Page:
The Naked Hermit Crabs did not forget about celebration Earth Day too. We held a free public guided walk at Pasir Ris Park mangrove boardwalk for 15 visitors. We saw many interesting things we usually did not get to spot thanks to other kind park users.
A very special find for both the guides and the visitor was the Buffy fish owl. It was the first time seeing the owl for many of us, including me. Thanks to Ivan's friend, Ho Yong Tze, for showing it to us.
|Buffy fish owl|
[Photo by Sean Yap]
What a great way to allow the only children visitor enjoy this beautiful bird by sharing my binoculars and position it at the correct angle on the boardwalk to allow her to see too. It was so delighting listening to the child describing the colour and pattern of the owl to me.
At the start of the walk, we had a pair of Plantain squirrels welcoming us to the boardwalk. It looks like they found some food to nibble.
[Photo by Ria]
Wow! How lucky I was. The cicadas were calling out very close to me. If you only use your ears, you will be able to spot them easily. This cicada was seen during my pre-walk checkout trip and it was at eye level, though at an awkward position on the boardwalk. I managed to get a few decent side profile shot of it before I lost it.
|Cicada, side view|
|Cicada, dorsal view|
Sean found a large gathering of Cotton stainer bugs on one of the Sea hibiscus tree. One of the groups of cotton stainer bugs can be seen easily at eye level. The adult bug has a white cross on its back while the nymph looks like a red dot. I did not see any nymphs around.
|Gathering of Cotton stainer bug|
|Adult cotton stainer bug|
One of our sharp eyed visitors spotted a few of these large snails feeding on the drier grounds in the mangrove. These are the Belongkeng snails and they are probably grazing on the algae on the ground. In the photo, you can actually see the snail. Many people would usually pass these badly covered shells as empty shells but on a more careful look, the shell might contain a snail.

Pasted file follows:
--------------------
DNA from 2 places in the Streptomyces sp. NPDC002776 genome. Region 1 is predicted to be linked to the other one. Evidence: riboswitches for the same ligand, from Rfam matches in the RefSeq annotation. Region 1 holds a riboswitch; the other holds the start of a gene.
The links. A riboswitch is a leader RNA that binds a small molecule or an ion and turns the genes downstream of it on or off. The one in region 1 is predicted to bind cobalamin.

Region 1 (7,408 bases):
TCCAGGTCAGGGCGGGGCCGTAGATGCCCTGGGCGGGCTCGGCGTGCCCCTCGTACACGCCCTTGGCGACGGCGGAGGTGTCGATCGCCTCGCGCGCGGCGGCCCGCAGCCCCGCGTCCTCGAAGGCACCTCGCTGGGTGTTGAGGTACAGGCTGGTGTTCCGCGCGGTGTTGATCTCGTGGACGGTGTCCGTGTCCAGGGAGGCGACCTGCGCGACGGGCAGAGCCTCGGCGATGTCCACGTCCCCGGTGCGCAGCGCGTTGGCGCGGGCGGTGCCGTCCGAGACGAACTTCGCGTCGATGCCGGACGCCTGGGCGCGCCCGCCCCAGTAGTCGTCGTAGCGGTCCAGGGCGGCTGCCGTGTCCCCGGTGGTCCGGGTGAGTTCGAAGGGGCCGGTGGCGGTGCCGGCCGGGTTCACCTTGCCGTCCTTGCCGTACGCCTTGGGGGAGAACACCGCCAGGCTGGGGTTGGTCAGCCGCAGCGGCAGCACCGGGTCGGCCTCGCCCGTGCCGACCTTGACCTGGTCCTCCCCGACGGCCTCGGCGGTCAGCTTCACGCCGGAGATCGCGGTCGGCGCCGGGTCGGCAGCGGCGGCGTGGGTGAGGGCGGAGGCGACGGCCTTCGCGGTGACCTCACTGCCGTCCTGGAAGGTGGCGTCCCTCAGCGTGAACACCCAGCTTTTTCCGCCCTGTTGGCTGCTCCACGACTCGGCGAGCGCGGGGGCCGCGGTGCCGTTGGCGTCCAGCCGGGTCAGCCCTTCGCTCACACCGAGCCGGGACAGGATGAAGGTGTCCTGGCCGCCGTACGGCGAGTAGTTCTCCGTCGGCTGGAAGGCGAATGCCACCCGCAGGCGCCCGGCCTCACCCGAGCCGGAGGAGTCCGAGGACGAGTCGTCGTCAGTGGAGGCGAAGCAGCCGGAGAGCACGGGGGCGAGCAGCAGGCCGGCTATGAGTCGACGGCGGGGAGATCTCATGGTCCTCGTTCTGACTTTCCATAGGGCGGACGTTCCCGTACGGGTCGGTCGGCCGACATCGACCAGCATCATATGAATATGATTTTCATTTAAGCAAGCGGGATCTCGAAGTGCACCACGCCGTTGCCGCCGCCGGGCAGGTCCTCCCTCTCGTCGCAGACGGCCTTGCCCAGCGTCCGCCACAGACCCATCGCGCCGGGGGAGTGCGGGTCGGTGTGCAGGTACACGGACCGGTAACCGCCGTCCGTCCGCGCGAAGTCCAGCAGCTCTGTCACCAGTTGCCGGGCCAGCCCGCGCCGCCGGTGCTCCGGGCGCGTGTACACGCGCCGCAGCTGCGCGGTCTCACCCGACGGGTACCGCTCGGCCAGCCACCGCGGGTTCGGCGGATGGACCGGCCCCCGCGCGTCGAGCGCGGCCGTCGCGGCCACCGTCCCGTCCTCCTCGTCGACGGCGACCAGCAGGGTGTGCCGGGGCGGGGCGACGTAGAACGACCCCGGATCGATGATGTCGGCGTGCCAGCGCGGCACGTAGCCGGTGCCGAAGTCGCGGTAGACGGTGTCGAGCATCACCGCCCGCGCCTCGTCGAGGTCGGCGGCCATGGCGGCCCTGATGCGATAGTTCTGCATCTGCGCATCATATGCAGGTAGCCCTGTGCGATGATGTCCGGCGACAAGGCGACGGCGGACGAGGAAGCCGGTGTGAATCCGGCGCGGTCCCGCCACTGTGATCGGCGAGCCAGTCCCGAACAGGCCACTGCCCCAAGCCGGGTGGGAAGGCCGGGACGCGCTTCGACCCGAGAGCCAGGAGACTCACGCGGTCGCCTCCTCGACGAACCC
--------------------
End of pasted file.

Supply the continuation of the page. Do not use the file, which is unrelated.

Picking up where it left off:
Some of our visitors were treated to this special visitor, a very small leaf insect on the boardwalk. It probably fell off from a nearby tree. On the return journey, the guided saw it again and Sean took some photos of it.
Opps! It looks like I intruded the privacy of this two crabs. It was the only children in the group who mentioned to me she spotted a crab that took my attention. From the boardwalk, the crab looks unusual and different. My big camera with macro lens caught sight what this unusual crab position looked like.
Oh, a pretty inch worm on the boardwalk.
It reminded me about the inchworm song by Tony Bennet but on youtube, but I only found the version sung by Charles Aznavour the Muppet show.
At the end of the walk, we stopped at a tree be intrigued by this young Malayan water monitor lizard staying in a cavity of the tree truck. This is not my first time seeing such behaviour. We wonder how it gets in and out. The lizard does not seemed disturbed by our presence.
On the pre-walk trip, I was walking through the boardwalk looking for the Atlas moth caterpillar we saw during our March trip. However I could not find the caterpillar. Instead, an Oriental piped-hornbill flew by and stopped on a branch 3m away from me. Wow! I was so happy to be able to see the bird that close. Of course, I was happily snapping away with my big camera.
|Where the bird landed in front of me.|
|It hopped higher|
Ivan mentioned at there is a pair of hornbill residing in Pasir Ris Park. Could this be the one of them hunting for food?
It was a great Earth Day celebration.